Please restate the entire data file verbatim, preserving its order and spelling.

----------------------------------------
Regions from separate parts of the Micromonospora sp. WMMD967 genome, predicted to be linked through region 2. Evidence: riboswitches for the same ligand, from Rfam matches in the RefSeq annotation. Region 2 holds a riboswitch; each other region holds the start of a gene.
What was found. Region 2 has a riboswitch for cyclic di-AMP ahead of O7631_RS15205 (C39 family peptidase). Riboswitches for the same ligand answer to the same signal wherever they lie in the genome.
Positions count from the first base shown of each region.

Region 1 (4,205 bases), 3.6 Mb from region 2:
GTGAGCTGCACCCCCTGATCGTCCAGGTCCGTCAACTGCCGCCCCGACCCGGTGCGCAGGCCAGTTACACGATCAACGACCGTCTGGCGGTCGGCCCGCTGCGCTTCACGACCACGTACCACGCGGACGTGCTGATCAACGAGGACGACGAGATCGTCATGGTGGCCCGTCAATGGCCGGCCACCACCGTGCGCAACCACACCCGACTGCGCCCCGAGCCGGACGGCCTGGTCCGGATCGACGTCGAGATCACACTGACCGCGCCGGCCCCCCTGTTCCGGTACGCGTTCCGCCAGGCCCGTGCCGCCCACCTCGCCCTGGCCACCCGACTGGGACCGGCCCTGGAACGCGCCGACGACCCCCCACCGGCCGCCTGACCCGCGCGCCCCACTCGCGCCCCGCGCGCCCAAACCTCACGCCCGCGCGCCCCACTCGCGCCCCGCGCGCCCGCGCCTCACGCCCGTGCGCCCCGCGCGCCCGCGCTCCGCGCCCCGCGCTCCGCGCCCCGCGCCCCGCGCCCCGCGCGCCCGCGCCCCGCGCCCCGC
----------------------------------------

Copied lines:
Regions from separate parts of the Micromonospora sp. WMMD967 genome, predicted to be linked through region 2. Evidence: riboswitches for the same ligand, from Rfam matches in the RefSeq annotation. Region 2 holds a riboswitch; each other region holds the start of a gene.
What was found. Region 2 has a riboswitch for cyclic di-AMP ahead of O7631_RS15205 (C39 family peptidase). Riboswitches for the same ligand answer to the same signal wherever they lie in the genome.
Positions count from the first base shown of each region.

Region 1 (4,205 bases), 3.6 Mb from region 2:
GTGAGCTGCACCCCCTGATCGTCCAGGTCCGTCAACTGCCGCCCCGACCCGGTGCGCAGGCCAGTTACACGATCAACGACCGTCTGGCGGTCGGCCCGCTGCGCTTCACGACCACGTACCACGCGGACGTGCTGATCAACGAGGACGACGAGATCGTCATGGTGGCCCGTCAATGGCCGGCCACCACCGTGCGCAACCACACCCGACTGCGCCCCGAGCCGGACGGCCTGGTCCGGATCGACGTCGAGATCACACTGACCGCGCCGGCCCCCCTGTTCCGGTACGCGTTCCGCCAGGCCCGTGCCGCCCACCTCGCCCTGGCCACCCGACTGGGACCGGCCCTGGAACGCGCCGACGACCCCCCACCGGCCGCCTGACCCGCGCGCCCCACTCGCGCCCCGCGCGCCCAAACCTCACGCCCGCGCGCCCCACTCGCGCCCCGCGCGCCCGCGCCTCACGCCCGTGCGCCCCGCGCGCCCGCGCTCCGCGCCCCGCGCTCCGCGCCCCGCGCCCCGCGCCCCGCGCGCCCGCGCCCCGCGCCCCGC